The seasonal hole in the ozone layer over Antarctica has widened to near-record size, the United Nations says, while insisting that efforts to save the earth's protective shield are working.
The World Meteorological Organization said colder-than-usual high altitude temperatures over the Antarctic combined with ozone-eating gases lingering in the atmosphere had stretched the ozone hole to an average of 26.9 million square kilometres over a 30 day period - covering an area larger than all of North America.
"This is the third largest observed after the record-breaking ozone holes in 2000 and 2006," the UN's climate and weather agency said in a statement.
The hole peaked on October 2, when it measured 28.2 million square kilometres, according to the measurements conducted by the US space agency NASA.
"This shows that the ozone hole problem is still with us and we need to remain vigilant," WMO scientist Geir Braathen said in the statement.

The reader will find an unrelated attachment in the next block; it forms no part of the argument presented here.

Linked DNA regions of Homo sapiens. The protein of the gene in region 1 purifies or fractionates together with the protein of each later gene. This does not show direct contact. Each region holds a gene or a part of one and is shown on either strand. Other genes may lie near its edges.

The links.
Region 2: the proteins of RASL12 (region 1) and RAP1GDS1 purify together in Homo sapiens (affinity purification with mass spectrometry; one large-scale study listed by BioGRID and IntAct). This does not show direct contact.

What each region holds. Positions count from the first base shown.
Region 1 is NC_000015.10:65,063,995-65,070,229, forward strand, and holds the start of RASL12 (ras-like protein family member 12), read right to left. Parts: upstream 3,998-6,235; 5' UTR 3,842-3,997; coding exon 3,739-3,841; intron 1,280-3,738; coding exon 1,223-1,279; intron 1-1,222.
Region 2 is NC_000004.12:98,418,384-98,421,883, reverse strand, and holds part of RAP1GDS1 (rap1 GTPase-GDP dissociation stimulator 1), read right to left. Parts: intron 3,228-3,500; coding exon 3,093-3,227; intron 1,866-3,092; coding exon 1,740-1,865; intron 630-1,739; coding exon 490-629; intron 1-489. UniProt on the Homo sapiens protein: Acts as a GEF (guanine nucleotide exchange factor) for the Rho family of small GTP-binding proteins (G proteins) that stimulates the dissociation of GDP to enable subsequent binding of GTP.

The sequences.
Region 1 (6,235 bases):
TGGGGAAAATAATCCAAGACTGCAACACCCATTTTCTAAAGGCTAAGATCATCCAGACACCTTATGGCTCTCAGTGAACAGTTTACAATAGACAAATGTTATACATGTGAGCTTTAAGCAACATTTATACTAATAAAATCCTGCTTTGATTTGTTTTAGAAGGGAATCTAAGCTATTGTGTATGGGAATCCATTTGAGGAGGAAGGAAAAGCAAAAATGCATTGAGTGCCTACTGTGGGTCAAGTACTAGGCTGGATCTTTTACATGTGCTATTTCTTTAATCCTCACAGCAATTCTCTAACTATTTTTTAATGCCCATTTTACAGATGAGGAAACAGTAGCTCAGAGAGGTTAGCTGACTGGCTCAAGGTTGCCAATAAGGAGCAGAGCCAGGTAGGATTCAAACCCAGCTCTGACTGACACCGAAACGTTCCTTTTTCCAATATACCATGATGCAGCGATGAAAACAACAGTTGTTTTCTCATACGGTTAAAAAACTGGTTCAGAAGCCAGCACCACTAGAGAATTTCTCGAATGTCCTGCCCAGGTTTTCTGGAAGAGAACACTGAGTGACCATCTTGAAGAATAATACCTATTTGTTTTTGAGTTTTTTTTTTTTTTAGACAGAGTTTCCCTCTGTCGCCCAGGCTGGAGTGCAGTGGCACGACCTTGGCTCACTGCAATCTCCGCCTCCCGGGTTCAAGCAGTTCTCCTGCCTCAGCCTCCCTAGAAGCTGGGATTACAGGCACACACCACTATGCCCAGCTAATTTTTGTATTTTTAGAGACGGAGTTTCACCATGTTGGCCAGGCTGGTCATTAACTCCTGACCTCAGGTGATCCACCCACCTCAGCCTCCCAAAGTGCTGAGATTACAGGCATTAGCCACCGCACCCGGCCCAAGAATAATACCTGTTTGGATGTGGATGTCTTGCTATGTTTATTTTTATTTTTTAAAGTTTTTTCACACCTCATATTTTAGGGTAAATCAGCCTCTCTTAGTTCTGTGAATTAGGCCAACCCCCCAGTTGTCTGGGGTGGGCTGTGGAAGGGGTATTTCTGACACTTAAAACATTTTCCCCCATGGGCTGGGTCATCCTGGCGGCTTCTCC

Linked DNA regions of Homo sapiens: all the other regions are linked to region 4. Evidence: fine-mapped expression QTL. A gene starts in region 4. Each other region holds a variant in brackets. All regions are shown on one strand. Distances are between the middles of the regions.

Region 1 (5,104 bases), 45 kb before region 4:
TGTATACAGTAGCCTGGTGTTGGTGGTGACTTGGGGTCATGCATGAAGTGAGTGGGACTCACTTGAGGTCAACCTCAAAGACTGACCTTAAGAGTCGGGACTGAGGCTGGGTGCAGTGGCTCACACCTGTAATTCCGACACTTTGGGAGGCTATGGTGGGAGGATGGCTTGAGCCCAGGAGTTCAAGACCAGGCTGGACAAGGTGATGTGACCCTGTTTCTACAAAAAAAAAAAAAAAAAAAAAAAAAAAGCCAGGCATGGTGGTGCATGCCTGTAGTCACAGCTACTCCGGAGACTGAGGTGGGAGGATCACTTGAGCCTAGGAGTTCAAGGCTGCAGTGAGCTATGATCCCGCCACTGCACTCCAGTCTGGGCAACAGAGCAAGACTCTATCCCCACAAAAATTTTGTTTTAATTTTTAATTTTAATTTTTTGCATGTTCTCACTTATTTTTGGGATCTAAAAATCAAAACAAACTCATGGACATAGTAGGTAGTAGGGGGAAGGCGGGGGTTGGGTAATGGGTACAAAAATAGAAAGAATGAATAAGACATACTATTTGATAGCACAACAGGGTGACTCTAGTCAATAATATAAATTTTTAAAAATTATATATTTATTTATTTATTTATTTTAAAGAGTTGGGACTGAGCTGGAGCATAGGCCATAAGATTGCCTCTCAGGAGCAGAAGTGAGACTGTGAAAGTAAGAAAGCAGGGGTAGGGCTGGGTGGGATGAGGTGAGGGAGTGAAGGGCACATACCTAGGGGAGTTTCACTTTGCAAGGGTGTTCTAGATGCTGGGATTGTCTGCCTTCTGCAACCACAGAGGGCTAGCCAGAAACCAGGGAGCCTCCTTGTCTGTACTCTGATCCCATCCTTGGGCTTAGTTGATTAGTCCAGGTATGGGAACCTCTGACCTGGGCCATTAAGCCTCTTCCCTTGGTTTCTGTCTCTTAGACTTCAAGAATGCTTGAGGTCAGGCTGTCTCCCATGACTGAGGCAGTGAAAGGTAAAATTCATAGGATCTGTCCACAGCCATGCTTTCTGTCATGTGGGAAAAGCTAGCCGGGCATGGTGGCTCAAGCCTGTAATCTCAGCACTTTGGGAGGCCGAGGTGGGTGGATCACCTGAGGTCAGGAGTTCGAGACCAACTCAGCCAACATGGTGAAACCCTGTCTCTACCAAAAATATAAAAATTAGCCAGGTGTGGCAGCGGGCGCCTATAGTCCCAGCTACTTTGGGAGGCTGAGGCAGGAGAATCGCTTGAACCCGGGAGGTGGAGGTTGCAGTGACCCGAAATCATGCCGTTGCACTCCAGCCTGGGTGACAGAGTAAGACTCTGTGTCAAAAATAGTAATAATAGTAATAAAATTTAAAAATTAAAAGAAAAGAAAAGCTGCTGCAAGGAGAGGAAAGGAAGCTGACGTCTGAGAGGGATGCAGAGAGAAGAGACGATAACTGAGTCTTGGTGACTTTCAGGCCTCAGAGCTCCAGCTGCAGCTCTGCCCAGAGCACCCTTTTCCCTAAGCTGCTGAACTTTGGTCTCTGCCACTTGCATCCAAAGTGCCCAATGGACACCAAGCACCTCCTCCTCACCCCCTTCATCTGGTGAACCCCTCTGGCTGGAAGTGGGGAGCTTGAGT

"But there is no reason for undue alarm."
The size of the hole in the ozone layer above the Antarctic fluctuates, usually peaking during the polar spring in September and October, when extremely cold temperatures mix with the returning sunlight to release chlorine radicals that destroy ozone.
WMO said that during colder years, the hole was larger, but stressed that "this does not reverse the projected long-term recovery in the coming decades".
The ozone layer - which helps protect the Earth from potentially dangerous ultraviolet rays that can cause skin - began developing holes on an annual basis starting in the 1980s due to widespread use of chlorofluorocarbons, or CFCs.
Once commonly used in refrigerators and aerosol cans, CFCs are now almost non-existent thanks to an international treaty signed in Montreal in 1987, amid global concern over widening holes in the ozone layer.
Last year, the UN said the ozone layer was "well on track" for recovery by mid-century, although fixing it over Antarctica would take longer.
"The Montreal Protocol is in place and is working well," Braathen said.
He warned though that "we may continue to see large Antarctic ozone holes until about 2025" because of weather conditions in the stratosphere and because ozone depleting chemicals linger in the atmosphere for several decades after they have been phased out.